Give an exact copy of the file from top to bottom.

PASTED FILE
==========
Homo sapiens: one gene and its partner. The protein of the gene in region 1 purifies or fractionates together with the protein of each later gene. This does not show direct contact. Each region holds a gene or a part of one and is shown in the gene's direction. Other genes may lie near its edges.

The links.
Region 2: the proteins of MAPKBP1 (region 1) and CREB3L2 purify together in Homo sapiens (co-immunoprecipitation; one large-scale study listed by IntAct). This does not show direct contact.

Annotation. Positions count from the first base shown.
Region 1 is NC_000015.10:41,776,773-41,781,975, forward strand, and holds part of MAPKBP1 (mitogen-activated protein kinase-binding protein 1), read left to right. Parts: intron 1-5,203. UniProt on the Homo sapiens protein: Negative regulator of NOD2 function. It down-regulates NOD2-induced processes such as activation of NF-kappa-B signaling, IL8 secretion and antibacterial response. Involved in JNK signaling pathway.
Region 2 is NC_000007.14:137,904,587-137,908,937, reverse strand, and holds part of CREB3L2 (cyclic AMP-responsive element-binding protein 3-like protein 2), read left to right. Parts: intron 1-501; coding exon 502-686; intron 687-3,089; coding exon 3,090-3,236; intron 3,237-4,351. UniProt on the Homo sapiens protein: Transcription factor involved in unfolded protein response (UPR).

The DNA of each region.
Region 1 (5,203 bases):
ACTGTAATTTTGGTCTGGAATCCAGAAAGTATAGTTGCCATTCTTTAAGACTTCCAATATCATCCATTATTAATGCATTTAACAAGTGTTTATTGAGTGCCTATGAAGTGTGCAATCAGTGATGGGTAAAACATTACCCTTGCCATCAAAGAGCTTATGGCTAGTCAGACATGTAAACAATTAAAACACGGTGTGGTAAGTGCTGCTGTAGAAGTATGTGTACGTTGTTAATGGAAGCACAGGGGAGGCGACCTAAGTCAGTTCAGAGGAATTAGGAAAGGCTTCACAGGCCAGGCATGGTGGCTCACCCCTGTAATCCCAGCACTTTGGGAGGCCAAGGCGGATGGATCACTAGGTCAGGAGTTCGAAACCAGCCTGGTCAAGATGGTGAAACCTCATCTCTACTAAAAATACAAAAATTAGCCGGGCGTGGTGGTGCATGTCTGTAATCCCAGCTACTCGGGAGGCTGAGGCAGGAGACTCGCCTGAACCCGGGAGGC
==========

Homo sapiens: one gene and its partner. The protein of the gene in region 1 purifies or fractionates together with the protein of each later gene. This does not show direct contact. Each region holds a gene or a part of one and is shown in the gene's direction. Other genes may lie near its edges.

The links.
Region 2: the proteins of MAPKBP1 (region 1) and CREB3L2 purify together in Homo sapiens (co-immunoprecipitation; one large-scale study listed by IntAct). This does not show direct contact.

Annotation. Positions count from the first base shown.
Region 1 is NC_000015.10:41,776,773-41,781,975, forward strand, and holds part of MAPKBP1 (mitogen-activated protein kinase-binding protein 1), read left to right. Parts: intron 1-5,203. UniProt on the Homo sapiens protein: Negative regulator of NOD2 function. It down-regulates NOD2-induced processes such as activation of NF-kappa-B signaling, IL8 secretion and antibacterial response. Involved in JNK signaling pathway.
Region 2 is NC_000007.14:137,904,587-137,908,937, reverse strand, and holds part of CREB3L2 (cyclic AMP-responsive element-binding protein 3-like protein 2), read left to right. Parts: intron 1-501; coding exon 502-686; intron 687-3,089; coding exon 3,090-3,236; intron 3,237-4,351. UniProt on the Homo sapiens protein: Transcription factor involved in unfolded protein response (UPR).

The DNA of each region.
Region 1 (5,203 bases):
ACTGTAATTTTGGTCTGGAATCCAGAAAGTATAGTTGCCATTCTTTAAGACTTCCAATATCATCCATTATTAATGCATTTAACAAGTGTTTATTGAGTGCCTATGAAGTGTGCAATCAGTGATGGGTAAAACATTACCCTTGCCATCAAAGAGCTTATGGCTAGTCAGACATGTAAACAATTAAAACACGGTGTGGTAAGTGCTGCTGTAGAAGTATGTGTACGTTGTTAATGGAAGCACAGGGGAGGCGACCTAAGTCAGTTCAGAGGAATTAGGAAAGGCTTCACAGGCCAGGCATGGTGGCTCACCCCTGTAATCCCAGCACTTTGGGAGGCCAAGGCGGATGGATCACTAGGTCAGGAGTTCGAAACCAGCCTGGTCAAGATGGTGAAACCTCATCTCTACTAAAAATACAAAAATTAGCCGGGCGTGGTGGTGCATGTCTGTAATCCCAGCTACTCGGGAGGCTGAGGCAGGAGACTCGCCTGAACCCGGGAGGC